By February 20, 2012 1 Comments Read More →

Santorum the Sincere Theocrat

http://mariopiperni.com/religion

Like many so-called conservatives, Rick Santorum often alludes to a pocket Constitution — “the operator’s manual of America.” As well as a pocket printing the Declaration of Independence which he calls — “the why of America.” This talismanic use of the founding documents seems to impress many low information voters and others who have been duped by lip service without any indication of a reasoned understanding of the documents or their meaning for the American Republic.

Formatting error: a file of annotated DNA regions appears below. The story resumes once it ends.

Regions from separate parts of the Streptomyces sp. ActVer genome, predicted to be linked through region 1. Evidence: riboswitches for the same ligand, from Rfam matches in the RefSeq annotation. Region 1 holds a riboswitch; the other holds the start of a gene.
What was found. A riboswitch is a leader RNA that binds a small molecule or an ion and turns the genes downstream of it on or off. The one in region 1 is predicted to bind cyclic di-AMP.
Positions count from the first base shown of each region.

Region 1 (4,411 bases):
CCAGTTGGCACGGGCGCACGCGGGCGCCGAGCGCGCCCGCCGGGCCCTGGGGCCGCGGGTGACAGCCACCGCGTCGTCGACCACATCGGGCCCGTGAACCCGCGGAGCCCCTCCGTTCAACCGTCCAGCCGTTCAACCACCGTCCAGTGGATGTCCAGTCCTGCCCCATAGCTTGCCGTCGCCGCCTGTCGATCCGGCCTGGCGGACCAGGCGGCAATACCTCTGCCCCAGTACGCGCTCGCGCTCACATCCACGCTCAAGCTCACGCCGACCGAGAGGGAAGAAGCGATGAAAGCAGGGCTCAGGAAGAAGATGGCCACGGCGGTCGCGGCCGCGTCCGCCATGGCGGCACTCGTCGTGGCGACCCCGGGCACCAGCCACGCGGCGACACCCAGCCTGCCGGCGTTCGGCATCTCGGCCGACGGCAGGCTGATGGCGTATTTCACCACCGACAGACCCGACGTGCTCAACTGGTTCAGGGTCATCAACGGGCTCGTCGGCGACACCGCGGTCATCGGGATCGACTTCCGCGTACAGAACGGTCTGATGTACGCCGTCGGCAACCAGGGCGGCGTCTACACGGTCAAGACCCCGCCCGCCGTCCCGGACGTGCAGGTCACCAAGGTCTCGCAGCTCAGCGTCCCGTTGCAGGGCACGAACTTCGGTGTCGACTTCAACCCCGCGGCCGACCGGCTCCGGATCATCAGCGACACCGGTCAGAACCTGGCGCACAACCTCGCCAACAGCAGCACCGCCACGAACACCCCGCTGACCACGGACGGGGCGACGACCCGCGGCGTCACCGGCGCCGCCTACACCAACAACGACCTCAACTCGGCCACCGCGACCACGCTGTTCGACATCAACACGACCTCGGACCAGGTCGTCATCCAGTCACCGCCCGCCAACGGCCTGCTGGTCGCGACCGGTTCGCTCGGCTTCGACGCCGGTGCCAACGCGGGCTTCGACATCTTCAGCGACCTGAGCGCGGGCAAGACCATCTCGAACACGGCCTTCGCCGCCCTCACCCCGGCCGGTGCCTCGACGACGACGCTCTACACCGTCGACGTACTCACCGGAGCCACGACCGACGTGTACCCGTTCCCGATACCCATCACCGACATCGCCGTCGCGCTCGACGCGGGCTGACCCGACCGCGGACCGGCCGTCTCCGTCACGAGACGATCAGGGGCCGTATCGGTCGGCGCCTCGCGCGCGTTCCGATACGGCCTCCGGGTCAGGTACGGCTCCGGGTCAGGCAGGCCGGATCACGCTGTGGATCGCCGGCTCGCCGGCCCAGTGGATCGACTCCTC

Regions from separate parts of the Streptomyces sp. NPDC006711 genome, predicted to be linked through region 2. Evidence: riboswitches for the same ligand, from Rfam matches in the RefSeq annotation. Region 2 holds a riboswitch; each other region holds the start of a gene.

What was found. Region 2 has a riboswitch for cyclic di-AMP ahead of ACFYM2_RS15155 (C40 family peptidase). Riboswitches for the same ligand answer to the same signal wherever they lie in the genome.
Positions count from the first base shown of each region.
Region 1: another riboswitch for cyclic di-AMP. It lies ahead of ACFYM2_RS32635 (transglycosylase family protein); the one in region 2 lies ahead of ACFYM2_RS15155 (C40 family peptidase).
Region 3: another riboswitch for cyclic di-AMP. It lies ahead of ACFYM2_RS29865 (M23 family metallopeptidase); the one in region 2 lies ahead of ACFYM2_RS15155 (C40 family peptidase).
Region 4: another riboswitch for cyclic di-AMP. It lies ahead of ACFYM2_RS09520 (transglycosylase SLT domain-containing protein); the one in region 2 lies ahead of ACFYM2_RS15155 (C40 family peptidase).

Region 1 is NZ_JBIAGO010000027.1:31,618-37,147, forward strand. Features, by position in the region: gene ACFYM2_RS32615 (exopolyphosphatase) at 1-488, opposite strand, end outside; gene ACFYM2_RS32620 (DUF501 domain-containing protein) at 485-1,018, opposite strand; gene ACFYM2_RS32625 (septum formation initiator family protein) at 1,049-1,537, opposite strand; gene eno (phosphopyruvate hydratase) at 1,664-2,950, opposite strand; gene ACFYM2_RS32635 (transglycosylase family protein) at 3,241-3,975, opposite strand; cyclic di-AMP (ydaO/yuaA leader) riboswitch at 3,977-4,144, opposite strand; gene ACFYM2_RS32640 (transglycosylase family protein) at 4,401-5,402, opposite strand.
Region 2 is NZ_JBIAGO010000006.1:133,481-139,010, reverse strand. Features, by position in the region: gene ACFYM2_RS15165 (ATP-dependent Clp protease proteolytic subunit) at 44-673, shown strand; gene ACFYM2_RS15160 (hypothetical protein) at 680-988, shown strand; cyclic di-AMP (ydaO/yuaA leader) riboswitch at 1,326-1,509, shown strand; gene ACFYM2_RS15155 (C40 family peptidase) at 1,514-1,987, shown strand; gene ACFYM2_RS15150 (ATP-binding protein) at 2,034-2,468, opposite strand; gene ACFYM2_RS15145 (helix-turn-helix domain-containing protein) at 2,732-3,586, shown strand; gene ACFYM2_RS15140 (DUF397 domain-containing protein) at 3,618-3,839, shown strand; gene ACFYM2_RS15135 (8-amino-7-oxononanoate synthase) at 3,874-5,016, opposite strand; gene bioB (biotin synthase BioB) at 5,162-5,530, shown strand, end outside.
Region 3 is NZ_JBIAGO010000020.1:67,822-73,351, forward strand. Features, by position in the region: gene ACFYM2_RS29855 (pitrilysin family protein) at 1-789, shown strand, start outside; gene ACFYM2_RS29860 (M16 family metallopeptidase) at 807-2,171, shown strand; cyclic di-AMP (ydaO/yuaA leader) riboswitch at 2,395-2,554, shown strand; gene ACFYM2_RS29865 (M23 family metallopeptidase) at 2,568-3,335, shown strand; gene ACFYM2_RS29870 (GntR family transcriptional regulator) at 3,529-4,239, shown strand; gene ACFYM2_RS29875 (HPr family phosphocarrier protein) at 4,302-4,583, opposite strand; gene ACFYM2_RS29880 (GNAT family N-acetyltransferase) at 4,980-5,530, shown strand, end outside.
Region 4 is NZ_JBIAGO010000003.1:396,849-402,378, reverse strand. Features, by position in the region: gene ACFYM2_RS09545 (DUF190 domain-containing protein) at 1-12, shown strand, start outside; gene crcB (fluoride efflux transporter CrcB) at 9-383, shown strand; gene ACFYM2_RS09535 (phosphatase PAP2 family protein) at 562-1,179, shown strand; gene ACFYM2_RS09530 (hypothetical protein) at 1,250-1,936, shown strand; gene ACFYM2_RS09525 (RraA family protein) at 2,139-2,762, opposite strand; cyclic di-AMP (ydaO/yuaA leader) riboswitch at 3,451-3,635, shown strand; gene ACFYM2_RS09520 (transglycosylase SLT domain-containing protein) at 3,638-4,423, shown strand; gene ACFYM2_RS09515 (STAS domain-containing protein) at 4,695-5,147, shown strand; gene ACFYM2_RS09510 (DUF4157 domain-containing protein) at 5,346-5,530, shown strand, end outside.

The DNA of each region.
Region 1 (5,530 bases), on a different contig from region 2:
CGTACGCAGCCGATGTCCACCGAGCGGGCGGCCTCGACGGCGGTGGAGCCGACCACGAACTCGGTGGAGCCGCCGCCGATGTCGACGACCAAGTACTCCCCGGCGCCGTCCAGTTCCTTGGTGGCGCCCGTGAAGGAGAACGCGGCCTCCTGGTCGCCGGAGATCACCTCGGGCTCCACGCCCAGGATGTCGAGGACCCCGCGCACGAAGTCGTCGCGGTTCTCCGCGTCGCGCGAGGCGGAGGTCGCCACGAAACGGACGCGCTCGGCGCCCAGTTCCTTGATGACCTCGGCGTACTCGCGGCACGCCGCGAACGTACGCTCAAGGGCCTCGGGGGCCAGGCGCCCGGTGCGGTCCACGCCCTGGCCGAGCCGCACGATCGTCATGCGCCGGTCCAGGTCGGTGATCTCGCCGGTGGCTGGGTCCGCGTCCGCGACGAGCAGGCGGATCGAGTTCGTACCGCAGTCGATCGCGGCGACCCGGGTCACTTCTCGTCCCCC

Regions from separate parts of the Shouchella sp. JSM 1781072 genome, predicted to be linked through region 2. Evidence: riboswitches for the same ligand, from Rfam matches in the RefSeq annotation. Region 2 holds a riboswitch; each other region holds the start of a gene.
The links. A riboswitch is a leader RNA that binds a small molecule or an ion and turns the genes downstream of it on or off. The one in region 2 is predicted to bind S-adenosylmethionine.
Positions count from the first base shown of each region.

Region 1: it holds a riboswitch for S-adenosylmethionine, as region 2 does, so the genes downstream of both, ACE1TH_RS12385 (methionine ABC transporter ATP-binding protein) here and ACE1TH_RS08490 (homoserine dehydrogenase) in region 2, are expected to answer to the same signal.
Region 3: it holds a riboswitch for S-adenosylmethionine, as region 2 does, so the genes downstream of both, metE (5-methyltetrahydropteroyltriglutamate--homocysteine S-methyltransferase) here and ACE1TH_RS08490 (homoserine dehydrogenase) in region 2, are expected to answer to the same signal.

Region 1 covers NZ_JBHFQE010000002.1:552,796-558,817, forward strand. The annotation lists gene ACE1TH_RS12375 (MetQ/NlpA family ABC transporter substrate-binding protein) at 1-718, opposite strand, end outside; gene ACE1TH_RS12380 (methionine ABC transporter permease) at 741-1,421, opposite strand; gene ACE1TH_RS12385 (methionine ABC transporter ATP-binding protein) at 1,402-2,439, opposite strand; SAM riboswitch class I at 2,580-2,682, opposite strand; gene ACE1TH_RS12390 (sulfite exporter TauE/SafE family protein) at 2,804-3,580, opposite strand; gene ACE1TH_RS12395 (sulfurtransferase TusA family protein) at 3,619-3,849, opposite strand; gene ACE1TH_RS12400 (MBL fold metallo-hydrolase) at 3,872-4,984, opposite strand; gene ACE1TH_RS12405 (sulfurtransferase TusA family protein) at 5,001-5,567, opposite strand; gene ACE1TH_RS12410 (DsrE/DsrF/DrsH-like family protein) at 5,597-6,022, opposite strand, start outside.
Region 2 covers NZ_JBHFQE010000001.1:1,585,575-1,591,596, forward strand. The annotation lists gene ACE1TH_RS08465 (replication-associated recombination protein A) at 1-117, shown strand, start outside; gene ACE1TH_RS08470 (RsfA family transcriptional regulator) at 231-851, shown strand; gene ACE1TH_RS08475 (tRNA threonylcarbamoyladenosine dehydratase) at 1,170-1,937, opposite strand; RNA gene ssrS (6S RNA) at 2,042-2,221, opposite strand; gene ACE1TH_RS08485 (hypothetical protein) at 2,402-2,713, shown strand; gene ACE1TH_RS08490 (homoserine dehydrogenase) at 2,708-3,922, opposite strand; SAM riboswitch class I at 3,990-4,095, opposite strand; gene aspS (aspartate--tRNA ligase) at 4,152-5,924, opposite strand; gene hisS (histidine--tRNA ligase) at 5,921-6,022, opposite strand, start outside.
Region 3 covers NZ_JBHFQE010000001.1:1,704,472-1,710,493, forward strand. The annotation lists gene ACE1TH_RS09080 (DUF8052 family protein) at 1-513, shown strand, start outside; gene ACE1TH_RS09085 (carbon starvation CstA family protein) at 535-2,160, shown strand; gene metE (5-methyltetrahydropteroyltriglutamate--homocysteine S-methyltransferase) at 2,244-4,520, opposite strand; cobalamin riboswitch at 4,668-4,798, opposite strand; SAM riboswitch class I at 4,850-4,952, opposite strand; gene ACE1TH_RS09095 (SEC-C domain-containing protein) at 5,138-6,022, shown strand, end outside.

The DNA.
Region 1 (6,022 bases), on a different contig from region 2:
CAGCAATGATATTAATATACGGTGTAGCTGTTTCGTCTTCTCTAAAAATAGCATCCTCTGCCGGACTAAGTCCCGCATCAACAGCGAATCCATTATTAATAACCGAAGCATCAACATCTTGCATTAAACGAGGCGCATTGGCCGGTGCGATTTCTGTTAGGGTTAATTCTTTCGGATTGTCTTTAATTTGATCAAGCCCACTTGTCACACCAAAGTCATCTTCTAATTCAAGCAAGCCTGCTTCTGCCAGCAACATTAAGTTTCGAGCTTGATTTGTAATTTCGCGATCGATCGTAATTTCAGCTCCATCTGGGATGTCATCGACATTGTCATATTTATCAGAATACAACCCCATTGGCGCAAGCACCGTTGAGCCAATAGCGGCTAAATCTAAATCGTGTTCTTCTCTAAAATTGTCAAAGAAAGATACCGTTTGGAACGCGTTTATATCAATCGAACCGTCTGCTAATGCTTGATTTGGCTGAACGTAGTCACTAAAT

Two clear examples leap to mind.  First, Santorum repeatedly cites the Declaration of Independence – “We hold these truths to be self-evident, that all men are created equal, and are endowed by their Creator with certain unalienable Rights, among them Life, Liberty and the pursuit of Happiness.” He then goes on to assert that this reference to equality comes from the fact that America is a “Judeo-Christian country.” In order to do this, Santorum either has to ignore the explicit wording of the Declaration, or its historical context, or the identity of its principal author.  Despite the efforts of revisionists, the American endeavor was not launched on the basis of fundamentalist Christian teachings.  The “why of America” as Santorum calls it reflects the philosophy of the European Enlightenment as expressed by leading Americans of the eighteenth century. Thomas Jefferson used the word Creator deliberately, and was not referring to the standard Christian conception of God.  Jefferson and other founders believed in the philosophy of natural rights and thought equality inhered in the condition of being human.  This belief is nothing like Santorum’s contention that the Almighty is directly involved in every human birth from the point of fertilization onward. Second, Santorum seems to find it impossible to follow the “operator’s manual of America” regarding religion and public office. Article 6, Clause 3, says this: “The Senators and Representatives before mentioned, and the Members of the several State Legislatures, and all executive and judicial Officers, both of the United States and of the several States, shall be bound by Oath or Affirmation, to support this Constitution; but no religious Test shall ever be required as a Qualification to any Office or public Trust under the United States.” This is not obscure and ambiguous language.  Religion is not a qualification or decisive factor regarding any office or position of public trust under the United States.  Nonetheless, Mr. Santorum repeatedly casts public and civic issues in religious terms.  In a Columbus, OH, speech he assailed President Obama for following “some phony ideal, some phony theology. Not a theology based on the Bible, a different theology.” In these remarks, Santorum used the word theology three times in close succession.  He later tried to explain this as a reference to environmentalism. This leaves people with one of two choices. Either Mr. Santorum does not know the meaning of the word theology, or he thinks people hearing and reading his remarks do not. In the first instance, Mr. Santorum is stupid. In the second, he believes most other people are ignorant.